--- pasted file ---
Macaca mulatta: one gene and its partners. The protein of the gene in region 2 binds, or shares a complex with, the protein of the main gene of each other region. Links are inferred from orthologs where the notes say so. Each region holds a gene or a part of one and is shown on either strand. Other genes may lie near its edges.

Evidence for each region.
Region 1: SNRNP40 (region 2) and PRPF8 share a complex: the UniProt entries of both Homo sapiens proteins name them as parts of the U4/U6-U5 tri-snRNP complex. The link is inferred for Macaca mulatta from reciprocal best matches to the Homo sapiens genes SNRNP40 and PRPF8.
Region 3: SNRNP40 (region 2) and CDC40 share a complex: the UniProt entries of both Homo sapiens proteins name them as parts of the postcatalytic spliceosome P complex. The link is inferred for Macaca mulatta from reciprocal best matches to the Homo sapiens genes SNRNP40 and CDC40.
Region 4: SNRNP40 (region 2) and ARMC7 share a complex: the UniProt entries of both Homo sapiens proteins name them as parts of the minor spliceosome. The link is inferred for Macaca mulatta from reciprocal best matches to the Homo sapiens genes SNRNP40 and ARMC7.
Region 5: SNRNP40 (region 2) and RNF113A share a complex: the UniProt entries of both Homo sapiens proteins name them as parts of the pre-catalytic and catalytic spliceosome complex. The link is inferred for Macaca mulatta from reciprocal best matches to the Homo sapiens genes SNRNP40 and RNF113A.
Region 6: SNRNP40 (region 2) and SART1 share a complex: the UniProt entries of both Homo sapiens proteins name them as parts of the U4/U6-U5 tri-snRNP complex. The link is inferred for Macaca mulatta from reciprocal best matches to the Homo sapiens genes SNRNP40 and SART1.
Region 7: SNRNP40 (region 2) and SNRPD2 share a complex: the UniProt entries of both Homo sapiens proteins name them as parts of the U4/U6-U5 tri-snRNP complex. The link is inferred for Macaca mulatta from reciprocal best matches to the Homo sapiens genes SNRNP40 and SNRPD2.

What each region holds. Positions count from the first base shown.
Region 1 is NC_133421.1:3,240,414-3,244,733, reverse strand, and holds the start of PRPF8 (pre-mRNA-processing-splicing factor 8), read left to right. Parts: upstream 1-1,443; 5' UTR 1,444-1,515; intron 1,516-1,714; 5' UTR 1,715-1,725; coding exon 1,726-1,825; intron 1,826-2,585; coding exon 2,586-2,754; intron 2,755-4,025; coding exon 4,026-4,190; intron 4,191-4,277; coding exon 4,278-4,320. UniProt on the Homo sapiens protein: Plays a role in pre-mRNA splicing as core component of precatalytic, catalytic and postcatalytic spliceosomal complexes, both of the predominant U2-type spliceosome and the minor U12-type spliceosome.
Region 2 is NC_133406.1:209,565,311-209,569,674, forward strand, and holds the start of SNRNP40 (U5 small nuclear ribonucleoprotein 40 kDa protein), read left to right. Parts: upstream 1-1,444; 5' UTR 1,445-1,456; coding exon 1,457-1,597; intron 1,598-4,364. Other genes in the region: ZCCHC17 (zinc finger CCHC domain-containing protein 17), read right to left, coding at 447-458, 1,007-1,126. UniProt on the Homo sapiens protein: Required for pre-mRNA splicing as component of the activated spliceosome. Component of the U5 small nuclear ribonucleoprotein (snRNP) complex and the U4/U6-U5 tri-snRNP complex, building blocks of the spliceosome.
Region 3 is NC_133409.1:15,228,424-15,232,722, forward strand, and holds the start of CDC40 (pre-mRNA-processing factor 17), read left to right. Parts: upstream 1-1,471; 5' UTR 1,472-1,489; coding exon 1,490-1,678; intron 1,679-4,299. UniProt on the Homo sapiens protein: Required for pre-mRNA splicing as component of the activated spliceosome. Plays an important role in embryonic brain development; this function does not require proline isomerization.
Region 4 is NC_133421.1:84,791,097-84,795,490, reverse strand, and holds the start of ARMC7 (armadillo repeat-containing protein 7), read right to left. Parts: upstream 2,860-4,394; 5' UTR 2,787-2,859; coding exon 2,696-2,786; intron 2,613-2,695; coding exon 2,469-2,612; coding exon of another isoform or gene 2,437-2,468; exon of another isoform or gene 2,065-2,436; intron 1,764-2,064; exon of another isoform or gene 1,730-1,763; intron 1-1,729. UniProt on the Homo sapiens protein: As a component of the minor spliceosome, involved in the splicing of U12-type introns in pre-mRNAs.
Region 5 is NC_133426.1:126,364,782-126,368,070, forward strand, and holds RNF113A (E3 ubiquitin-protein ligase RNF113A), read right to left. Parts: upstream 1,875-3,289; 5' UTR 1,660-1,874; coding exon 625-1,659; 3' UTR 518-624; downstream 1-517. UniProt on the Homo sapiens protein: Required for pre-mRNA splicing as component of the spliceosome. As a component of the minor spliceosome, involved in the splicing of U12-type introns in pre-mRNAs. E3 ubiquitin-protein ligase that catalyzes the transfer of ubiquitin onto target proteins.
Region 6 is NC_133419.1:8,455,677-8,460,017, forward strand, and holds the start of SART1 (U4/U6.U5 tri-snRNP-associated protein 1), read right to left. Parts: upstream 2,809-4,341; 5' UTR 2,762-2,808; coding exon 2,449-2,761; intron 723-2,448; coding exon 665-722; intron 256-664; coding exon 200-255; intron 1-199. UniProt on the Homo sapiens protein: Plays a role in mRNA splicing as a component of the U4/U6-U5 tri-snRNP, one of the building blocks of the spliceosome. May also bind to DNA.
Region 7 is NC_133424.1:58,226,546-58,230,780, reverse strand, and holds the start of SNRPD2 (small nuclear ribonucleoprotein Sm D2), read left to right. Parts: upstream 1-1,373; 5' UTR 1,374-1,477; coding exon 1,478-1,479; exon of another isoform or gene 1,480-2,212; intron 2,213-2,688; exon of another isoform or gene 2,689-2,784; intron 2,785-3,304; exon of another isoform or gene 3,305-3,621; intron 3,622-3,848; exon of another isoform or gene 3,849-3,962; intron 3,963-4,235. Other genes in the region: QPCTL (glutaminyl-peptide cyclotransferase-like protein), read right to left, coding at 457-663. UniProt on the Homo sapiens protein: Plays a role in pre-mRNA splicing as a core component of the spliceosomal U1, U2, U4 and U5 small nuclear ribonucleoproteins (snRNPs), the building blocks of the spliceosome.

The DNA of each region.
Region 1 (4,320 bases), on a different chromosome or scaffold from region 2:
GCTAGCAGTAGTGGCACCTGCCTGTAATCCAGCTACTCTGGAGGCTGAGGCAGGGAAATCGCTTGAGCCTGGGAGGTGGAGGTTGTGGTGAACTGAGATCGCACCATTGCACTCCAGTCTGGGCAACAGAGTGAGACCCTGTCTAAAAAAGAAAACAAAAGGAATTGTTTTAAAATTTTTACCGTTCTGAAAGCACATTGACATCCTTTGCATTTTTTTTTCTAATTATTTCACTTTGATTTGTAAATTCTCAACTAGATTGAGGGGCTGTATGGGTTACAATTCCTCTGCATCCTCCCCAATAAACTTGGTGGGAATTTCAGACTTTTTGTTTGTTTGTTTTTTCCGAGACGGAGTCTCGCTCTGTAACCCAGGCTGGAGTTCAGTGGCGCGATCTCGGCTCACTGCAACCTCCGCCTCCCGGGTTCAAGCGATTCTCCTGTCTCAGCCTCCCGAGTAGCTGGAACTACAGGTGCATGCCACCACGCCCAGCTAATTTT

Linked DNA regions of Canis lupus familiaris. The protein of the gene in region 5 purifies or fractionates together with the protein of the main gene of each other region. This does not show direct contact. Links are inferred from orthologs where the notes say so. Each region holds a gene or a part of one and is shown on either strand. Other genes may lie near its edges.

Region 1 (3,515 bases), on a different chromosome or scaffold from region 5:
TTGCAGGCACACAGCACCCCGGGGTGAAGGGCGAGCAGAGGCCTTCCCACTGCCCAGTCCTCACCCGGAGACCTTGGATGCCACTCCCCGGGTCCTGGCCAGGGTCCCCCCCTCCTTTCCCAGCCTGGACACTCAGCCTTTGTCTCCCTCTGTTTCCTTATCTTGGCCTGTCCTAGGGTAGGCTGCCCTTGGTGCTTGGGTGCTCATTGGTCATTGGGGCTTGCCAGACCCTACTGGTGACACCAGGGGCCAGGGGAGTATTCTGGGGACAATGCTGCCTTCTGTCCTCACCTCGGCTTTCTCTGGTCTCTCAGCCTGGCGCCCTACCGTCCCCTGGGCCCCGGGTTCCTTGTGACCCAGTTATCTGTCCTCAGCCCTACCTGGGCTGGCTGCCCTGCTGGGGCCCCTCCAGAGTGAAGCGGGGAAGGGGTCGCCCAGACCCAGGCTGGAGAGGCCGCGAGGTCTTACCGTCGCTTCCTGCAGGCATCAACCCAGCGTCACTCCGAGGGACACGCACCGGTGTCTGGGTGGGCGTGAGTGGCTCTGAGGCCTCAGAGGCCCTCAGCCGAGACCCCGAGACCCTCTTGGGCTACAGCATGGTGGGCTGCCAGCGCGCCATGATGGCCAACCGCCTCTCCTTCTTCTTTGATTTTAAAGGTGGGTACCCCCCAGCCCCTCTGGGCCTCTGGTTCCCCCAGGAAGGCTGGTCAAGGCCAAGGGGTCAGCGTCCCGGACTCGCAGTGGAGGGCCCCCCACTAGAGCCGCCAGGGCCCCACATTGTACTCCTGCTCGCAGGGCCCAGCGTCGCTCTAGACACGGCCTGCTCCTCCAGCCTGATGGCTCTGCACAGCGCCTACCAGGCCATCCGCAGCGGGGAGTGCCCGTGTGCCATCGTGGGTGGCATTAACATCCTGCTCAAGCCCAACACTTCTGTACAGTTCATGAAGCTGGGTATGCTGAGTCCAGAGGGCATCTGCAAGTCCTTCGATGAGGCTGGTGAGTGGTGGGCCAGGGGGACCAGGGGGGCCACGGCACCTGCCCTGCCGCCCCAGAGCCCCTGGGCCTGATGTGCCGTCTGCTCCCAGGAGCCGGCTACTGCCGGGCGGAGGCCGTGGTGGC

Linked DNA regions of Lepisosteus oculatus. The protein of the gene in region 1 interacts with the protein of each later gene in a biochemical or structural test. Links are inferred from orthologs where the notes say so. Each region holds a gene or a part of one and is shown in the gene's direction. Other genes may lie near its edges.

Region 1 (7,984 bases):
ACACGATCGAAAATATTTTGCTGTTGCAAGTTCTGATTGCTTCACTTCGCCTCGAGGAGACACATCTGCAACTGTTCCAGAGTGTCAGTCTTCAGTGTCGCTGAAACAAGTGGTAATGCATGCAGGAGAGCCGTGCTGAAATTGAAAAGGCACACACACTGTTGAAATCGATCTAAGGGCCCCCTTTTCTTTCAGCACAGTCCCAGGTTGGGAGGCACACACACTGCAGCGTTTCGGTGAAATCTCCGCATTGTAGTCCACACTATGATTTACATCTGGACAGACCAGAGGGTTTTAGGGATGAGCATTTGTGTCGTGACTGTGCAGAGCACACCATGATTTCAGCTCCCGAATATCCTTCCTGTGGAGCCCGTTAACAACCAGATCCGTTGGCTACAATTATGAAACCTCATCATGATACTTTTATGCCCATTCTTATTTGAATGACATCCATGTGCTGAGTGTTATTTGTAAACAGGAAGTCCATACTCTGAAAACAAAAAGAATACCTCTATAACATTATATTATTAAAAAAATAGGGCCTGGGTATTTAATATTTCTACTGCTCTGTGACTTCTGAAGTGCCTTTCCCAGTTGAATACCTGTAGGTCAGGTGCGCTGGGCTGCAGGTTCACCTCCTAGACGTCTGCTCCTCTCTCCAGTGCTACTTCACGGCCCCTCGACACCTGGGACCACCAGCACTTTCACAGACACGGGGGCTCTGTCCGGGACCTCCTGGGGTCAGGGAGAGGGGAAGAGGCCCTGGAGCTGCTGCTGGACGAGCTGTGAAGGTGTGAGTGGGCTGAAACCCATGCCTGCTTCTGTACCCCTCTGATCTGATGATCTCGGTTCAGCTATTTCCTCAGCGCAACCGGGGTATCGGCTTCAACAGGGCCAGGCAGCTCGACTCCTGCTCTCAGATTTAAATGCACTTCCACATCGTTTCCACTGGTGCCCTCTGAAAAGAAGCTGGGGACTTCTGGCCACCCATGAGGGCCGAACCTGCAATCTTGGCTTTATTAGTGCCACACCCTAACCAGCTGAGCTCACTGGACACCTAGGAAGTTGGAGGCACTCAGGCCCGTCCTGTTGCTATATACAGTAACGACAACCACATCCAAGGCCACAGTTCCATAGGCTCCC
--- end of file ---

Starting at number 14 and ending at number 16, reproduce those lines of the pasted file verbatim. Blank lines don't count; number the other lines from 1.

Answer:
Region 5 is NC_133426.1:126,364,782-126,368,070, forward strand, and holds RNF113A (E3 ubiquitin-protein ligase RNF113A), read right to left. Parts: upstream 1,875-3,289; 5' UTR 1,660-1,874; coding exon 625-1,659; 3' UTR 518-624; downstream 1-517. UniProt on the Homo sapiens protein: Required for pre-mRNA splicing as component of the spliceosome. As a component of the minor spliceosome, involved in the splicing of U12-type introns in pre-mRNAs. E3 ubiquitin-protein ligase that catalyzes the transfer of ubiquitin onto target proteins.
Region 6 is NC_133419.1:8,455,677-8,460,017, forward strand, and holds the start of SART1 (U4/U6.U5 tri-snRNP-associated protein 1), read right to left. Parts: upstream 2,809-4,341; 5' UTR 2,762-2,808; coding exon 2,449-2,761; intron 723-2,448; coding exon 665-722; intron 256-664; coding exon 200-255; intron 1-199. UniProt on the Homo sapiens protein: Plays a role in mRNA splicing as a component of the U4/U6-U5 tri-snRNP, one of the building blocks of the spliceosome. May also bind to DNA.
Region 7 is NC_133424.1:58,226,546-58,230,780, reverse strand, and holds the start of SNRPD2 (small nuclear ribonucleoprotein Sm D2), read left to right. Parts: upstream 1-1,373; 5' UTR 1,374-1,477; coding exon 1,478-1,479; exon of another isoform or gene 1,480-2,212; intron 2,213-2,688; exon of another isoform or gene 2,689-2,784; intron 2,785-3,304; exon of another isoform or gene 3,305-3,621; intron 3,622-3,848; exon of another isoform or gene 3,849-3,962; intron 3,963-4,235. Other genes in the region: QPCTL (glutaminyl-peptide cyclotransferase-like protein), read right to left, coding at 457-663. UniProt on the Homo sapiens protein: Plays a role in pre-mRNA splicing as a core component of the spliceosomal U1, U2, U4 and U5 small nuclear ribonucleoproteins (snRNPs), the building blocks of the spliceosome.